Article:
One of the oldest recipients is Normandy veteran Mervyn Kersh, who served in the Royal Army Ordnance Corps during the D Day landings and helped survivors of the Bergen-Belsen concentration camp. He was the 1,368th person honoured on May 8, 2020 – to coincide with the 75th anniversary of VE Day. The 96-year-old, who lives in north London, was sent his award for his work going into schools and educating children about the Second World War and received a letter from Boris Johnson that praised his mission to help “them to understand that they live in a free country not by happy chance or accident, but because of the struggle and sacrifice of your generation. I am lost in admiration for your tireless efforts.”

“I had never heard of it before and the letter came as a complete surprise,” he said. “Thrilling, I think is the word.”

There are Commonwealth Points of Light, too. In 2019, 11-year-old Hunter Mitchell, a fundraiser for injured rhinos, and Jade Bothma, 13, who turned plastic litter from the sea into eco-bricks to build houses for homeless people, were given their awards in Cape Town by the Duke and Duchess of Sussex during their royal tour of South Africa.

Jade Bothma and Hunter Mitchell with the Sussexes - Facundo Arrizabalaga - Pool/Getty Images
Jade Bothma and Hunter Mitchell with the Sussexes - Facundo Arrizabalaga - Pool/Getty Images

So how are the recipients elected? The Prime Minister’s Office asks people to write in, nominating an inspirational volunteer. A selection of nominees are then forwarded to the prime minister.

“The correspondence section are brilliant. They give you a round-up every week [of letters] and show you everything, from the mad to the sad to the very funny,” David Cameron tells me.

Even before the Points of Light initiative, prime ministers regularly wrote to members of the public. David Cameron says: “The correspondence section, along with private secretaries, suggest thank yous and out-of-the-blues, congrats, commems [commemorations of admirable figures who have recently died] and everything else in-between.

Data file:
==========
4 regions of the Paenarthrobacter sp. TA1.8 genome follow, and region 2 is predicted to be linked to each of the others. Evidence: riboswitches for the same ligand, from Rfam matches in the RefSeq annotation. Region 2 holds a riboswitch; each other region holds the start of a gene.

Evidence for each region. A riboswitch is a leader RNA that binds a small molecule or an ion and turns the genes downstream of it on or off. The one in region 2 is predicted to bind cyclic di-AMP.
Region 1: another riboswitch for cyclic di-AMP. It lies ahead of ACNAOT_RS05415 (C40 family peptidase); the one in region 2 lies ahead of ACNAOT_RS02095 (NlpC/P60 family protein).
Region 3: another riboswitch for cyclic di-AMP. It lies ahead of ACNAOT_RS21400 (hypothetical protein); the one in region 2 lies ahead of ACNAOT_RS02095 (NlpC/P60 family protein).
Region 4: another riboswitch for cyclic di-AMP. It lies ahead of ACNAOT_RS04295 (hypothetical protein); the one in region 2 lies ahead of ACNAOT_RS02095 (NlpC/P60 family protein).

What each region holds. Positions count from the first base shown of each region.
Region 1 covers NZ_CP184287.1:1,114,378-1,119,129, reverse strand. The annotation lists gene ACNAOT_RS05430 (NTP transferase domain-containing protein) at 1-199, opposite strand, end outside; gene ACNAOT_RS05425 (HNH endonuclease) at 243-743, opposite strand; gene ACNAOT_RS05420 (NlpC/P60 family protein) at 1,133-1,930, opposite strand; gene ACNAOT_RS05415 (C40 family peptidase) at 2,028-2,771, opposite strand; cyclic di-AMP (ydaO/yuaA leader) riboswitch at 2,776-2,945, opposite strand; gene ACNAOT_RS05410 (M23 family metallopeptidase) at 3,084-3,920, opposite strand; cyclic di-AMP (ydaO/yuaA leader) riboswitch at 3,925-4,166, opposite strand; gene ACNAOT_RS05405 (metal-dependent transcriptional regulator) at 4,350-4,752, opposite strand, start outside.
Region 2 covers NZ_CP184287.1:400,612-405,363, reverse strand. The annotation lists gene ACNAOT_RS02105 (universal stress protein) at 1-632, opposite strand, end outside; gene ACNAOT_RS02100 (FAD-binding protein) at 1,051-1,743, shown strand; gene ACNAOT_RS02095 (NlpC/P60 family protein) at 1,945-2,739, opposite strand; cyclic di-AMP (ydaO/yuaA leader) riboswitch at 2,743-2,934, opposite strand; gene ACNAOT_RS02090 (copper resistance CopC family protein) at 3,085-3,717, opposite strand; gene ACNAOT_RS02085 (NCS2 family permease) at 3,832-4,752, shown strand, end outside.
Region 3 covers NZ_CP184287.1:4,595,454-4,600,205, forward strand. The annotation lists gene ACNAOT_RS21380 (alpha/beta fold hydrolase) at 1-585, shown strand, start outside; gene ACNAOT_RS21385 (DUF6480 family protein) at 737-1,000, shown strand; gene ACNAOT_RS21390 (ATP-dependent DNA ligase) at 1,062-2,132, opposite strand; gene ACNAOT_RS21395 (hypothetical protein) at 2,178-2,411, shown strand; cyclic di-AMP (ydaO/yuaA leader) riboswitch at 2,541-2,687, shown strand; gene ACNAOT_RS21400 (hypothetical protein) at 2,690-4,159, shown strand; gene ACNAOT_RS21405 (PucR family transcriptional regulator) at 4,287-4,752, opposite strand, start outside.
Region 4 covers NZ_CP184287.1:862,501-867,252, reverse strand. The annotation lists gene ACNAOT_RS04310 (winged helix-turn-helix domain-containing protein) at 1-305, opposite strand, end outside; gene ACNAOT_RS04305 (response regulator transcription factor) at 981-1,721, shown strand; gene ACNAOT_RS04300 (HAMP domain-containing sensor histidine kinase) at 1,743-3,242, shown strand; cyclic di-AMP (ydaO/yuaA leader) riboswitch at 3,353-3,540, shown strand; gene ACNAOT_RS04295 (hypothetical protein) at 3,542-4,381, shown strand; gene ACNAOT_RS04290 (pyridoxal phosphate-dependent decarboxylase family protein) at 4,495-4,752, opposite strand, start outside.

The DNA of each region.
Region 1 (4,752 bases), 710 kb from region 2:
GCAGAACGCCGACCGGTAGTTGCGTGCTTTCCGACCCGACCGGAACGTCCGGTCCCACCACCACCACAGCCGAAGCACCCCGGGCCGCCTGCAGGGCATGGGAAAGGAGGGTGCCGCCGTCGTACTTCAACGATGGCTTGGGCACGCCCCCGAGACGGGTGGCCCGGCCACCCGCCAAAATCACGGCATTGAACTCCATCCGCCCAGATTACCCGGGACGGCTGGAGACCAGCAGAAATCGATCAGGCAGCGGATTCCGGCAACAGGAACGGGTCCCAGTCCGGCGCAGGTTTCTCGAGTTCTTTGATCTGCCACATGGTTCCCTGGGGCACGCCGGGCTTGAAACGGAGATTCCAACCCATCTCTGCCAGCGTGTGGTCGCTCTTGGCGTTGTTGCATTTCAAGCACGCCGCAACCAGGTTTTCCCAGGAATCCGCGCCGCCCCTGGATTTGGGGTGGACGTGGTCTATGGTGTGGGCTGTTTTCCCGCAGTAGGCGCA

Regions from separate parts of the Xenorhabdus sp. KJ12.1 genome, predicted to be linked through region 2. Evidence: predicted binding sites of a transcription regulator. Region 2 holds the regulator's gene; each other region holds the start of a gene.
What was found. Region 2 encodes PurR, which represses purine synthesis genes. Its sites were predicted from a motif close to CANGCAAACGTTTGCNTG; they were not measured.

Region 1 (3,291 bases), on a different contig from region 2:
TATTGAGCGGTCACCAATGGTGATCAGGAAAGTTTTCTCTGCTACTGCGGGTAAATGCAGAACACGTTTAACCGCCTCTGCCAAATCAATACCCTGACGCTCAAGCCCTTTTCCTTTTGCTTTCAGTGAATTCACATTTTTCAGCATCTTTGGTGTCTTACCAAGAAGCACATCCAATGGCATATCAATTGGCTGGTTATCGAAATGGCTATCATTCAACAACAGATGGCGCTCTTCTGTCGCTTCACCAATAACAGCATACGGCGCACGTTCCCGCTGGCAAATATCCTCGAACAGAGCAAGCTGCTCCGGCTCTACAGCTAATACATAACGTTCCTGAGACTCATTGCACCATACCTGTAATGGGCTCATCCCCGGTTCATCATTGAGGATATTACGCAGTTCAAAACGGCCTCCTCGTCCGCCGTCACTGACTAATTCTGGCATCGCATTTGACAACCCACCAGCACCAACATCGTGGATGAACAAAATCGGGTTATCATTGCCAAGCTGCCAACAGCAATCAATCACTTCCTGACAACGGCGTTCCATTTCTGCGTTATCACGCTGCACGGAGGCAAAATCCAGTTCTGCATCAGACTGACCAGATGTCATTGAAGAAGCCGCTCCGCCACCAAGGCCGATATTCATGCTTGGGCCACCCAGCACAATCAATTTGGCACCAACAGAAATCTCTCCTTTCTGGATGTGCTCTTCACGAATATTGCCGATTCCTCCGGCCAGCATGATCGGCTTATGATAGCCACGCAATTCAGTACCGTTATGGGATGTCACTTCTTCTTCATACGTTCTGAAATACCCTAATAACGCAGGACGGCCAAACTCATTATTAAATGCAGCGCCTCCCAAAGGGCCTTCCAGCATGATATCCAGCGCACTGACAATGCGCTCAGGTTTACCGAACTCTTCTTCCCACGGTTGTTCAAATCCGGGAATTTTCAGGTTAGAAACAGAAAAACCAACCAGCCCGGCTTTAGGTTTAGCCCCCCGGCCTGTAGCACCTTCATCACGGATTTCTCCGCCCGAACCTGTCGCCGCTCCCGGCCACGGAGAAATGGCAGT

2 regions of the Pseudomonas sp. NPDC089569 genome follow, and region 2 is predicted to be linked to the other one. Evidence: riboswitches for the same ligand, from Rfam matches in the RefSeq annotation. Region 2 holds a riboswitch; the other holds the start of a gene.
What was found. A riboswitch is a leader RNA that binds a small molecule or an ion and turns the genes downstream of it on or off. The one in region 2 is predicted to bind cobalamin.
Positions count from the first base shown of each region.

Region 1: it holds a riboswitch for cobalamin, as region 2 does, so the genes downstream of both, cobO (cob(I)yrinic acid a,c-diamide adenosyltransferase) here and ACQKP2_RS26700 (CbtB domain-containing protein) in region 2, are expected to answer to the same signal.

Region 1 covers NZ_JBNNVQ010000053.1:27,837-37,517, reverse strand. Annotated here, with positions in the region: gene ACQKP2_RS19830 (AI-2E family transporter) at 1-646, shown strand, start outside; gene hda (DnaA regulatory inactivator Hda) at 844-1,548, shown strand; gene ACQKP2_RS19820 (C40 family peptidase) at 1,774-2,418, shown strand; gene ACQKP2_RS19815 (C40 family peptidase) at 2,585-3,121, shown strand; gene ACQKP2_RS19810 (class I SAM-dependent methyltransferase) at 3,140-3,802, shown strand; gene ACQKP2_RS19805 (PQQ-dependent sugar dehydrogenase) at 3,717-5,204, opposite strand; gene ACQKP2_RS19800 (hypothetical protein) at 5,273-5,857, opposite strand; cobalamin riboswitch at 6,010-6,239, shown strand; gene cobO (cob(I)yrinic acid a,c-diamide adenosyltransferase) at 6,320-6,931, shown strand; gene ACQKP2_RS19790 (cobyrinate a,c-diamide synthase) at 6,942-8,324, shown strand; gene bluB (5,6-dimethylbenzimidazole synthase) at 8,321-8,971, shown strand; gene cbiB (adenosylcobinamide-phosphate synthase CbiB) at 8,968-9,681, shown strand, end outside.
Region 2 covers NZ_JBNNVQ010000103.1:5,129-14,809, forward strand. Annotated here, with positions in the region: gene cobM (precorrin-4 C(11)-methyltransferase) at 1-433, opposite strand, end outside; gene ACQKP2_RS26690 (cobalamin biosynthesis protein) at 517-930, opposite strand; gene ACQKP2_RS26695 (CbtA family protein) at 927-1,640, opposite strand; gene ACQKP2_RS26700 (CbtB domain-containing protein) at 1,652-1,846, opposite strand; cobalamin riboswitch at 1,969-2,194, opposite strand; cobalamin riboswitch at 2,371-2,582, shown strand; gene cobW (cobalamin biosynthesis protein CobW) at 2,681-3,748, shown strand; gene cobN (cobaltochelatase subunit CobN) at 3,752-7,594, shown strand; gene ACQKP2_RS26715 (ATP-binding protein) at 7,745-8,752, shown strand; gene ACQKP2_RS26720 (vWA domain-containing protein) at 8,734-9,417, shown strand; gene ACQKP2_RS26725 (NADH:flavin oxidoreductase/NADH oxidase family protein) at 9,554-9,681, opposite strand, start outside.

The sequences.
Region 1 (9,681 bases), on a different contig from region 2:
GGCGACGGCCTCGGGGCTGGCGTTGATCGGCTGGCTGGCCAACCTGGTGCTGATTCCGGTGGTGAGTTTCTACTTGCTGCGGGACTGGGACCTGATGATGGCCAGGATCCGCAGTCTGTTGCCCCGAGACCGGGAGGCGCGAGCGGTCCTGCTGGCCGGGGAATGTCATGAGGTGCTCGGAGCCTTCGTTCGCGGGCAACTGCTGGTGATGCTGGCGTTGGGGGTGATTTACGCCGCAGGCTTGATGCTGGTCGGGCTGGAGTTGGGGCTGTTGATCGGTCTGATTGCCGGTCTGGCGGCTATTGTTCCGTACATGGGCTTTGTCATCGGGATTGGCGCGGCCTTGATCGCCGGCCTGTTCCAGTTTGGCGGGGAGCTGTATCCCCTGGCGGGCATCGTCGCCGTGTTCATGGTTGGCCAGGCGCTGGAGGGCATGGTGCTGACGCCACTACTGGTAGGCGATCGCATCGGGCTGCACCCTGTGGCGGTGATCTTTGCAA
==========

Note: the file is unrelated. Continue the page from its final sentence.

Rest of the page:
“I remember promising to write to every medal winner at the 2012 London Olympics, which turned into a fairly massive exercise. More tragic are the handwritten letters to every fallen serviceman or woman, and their families. Sadly, in Afghanistan, this could be several every day.”

The practice of writing to relations of those who have died in battle has long been a practice of prime ministers.

In his six years in No 10, Cameron says that two correspondents stand out. One was Kirsty Howard, who raised more than £7.5 million for Francis House Children’s Hospice in Manchester, and sadly died in 2015, aged 20, having been born with her heart back to front. “She was an absolute sweetheart,” says Cameron.

He also fondly remembers writing to Niamh Riley from Manchester. In 2010, aged six, she sent her tooth-fairy money – a pound coin taped to a letter – to the former PM, saying she wanted to help him “make the country better and pay for jobs”. Cameron wrote back, telling her to spend the money on something nice or start saving for the future – which she did, putting the coin in her money box.

Niamh Riley, pictured with her mother Regina in 2010, tugged on David Cameron's heartstrings - Dave Thompson/PA Wire
Niamh Riley, pictured with her mother Regina in 2010, tugged on David Cameron's heartstrings - Dave Thompson/PA Wire

Another keen letter-writer was Margaret Thatcher. She often wrote to members of the public, as Charles Moore reveals in his biography. In 1983, after laser treatment on a detached retina, she received over 1,000 letters from well-wishers. Helped by the Garden Room staff in Downing Street, she wrote thank yous to every single one.

In 1985, just after the end of the coal-miners’ strike, she wrote to the wife of a Staffordshire miner, Terry Hackett, who had refused to take part in the action. She had already thanked Mr Hackett but wanted to thank her, too, because she knew “how much he values the help and support which you have given him throughout this difficult time”.

Thatcher knew the potentially explosive effect of sending a letter with No 10’s printed insignia to a mining community. And so she wrote a covering letter to her staff, saying, “Please send in plain envelope.”

So watch out next time the post thumps on to your doormat – that innocent-looking letter might have come direct from Downing Street.

Harry Mount is author of How England Made the English (Penguin)

Visit pointsoflight.gov.uk to nominate someone for a Points of Light award.